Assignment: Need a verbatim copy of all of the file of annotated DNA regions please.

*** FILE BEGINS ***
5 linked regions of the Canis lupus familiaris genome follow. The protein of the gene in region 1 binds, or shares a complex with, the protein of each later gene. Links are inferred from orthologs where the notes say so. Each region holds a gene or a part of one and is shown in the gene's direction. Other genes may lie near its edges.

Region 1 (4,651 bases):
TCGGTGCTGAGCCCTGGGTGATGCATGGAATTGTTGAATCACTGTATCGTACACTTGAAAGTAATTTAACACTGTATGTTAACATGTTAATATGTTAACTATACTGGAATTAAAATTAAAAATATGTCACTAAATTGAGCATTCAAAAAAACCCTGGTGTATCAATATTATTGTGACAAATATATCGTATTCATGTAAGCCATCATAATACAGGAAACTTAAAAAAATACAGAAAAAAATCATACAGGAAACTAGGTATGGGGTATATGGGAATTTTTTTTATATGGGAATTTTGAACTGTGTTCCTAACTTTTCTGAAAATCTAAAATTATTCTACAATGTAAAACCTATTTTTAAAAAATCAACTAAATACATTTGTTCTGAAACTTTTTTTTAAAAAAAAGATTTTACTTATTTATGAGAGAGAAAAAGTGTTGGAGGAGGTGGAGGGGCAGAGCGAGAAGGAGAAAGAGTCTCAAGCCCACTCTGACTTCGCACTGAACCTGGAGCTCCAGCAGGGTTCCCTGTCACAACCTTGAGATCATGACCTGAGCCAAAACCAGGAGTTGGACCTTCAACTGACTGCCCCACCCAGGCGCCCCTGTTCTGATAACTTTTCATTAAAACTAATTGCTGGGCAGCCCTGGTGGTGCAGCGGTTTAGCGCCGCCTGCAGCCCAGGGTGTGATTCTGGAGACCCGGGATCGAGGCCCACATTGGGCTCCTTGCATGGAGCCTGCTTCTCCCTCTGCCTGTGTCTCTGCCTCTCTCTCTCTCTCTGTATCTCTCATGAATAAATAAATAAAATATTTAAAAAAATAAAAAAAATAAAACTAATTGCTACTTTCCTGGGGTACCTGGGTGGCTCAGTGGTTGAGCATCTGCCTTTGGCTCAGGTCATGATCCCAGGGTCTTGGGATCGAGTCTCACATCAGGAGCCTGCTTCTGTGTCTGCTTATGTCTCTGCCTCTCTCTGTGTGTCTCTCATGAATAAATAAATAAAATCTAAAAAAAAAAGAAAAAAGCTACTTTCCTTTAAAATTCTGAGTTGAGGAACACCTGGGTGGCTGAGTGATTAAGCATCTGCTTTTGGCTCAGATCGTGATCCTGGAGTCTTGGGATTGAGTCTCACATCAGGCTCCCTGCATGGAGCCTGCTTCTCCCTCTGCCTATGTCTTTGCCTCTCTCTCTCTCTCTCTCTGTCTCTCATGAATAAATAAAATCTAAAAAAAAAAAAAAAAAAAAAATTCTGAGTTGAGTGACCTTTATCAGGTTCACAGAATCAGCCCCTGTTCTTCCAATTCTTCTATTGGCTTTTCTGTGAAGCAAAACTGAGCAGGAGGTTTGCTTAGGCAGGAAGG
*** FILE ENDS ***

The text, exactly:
5 linked regions of the Canis lupus familiaris genome follow. The protein of the gene in region 1 binds, or shares a complex with, the protein of each later gene. Links are inferred from orthologs where the notes say so. Each region holds a gene or a part of one and is shown in the gene's direction. Other genes may lie near its edges.

Region 1 (4,651 bases):
TCGGTGCTGAGCCCTGGGTGATGCATGGAATTGTTGAATCACTGTATCGTACACTTGAAAGTAATTTAACACTGTATGTTAACATGTTAATATGTTAACTATACTGGAATTAAAATTAAAAATATGTCACTAAATTGAGCATTCAAAAAAACCCTGGTGTATCAATATTATTGTGACAAATATATCGTATTCATGTAAGCCATCATAATACAGGAAACTTAAAAAAATACAGAAAAAAATCATACAGGAAACTAGGTATGGGGTATATGGGAATTTTTTTTATATGGGAATTTTGAACTGTGTTCCTAACTTTTCTGAAAATCTAAAATTATTCTACAATGTAAAACCTATTTTTAAAAAATCAACTAAATACATTTGTTCTGAAACTTTTTTTTAAAAAAAAGATTTTACTTATTTATGAGAGAGAAAAAGTGTTGGAGGAGGTGGAGGGGCAGAGCGAGAAGGAGAAAGAGTCTCAAGCCCACTCTGACTTCGCACTGAACCTGGAGCTCCAGCAGGGTTCCCTGTCACAACCTTGAGATCATGACCTGAGCCAAAACCAGGAGTTGGACCTTCAACTGACTGCCCCACCCAGGCGCCCCTGTTCTGATAACTTTTCATTAAAACTAATTGCTGGGCAGCCCTGGTGGTGCAGCGGTTTAGCGCCGCCTGCAGCCCAGGGTGTGATTCTGGAGACCCGGGATCGAGGCCCACATTGGGCTCCTTGCATGGAGCCTGCTTCTCCCTCTGCCTGTGTCTCTGCCTCTCTCTCTCTCTCTGTATCTCTCATGAATAAATAAATAAAATATTTAAAAAAATAAAAAAAATAAAACTAATTGCTACTTTCCTGGGGTACCTGGGTGGCTCAGTGGTTGAGCATCTGCCTTTGGCTCAGGTCATGATCCCAGGGTCTTGGGATCGAGTCTCACATCAGGAGCCTGCTTCTGTGTCTGCTTATGTCTCTGCCTCTCTCTGTGTGTCTCTCATGAATAAATAAATAAAATCTAAAAAAAAAAGAAAAAAGCTACTTTCCTTTAAAATTCTGAGTTGAGGAACACCTGGGTGGCTGAGTGATTAAGCATCTGCTTTTGGCTCAGATCGTGATCCTGGAGTCTTGGGATTGAGTCTCACATCAGGCTCCCTGCATGGAGCCTGCTTCTCCCTCTGCCTATGTCTTTGCCTCTCTCTCTCTCTCTCTCTGTCTCTCATGAATAAATAAAATCTAAAAAAAAAAAAAAAAAAAAAATTCTGAGTTGAGTGACCTTTATCAGGTTCACAGAATCAGCCCCTGTTCTTCCAATTCTTCTATTGGCTTTTCTGTGAAGCAAAACTGAGCAGGAGGTTTGCTTAGGCAGGAAGG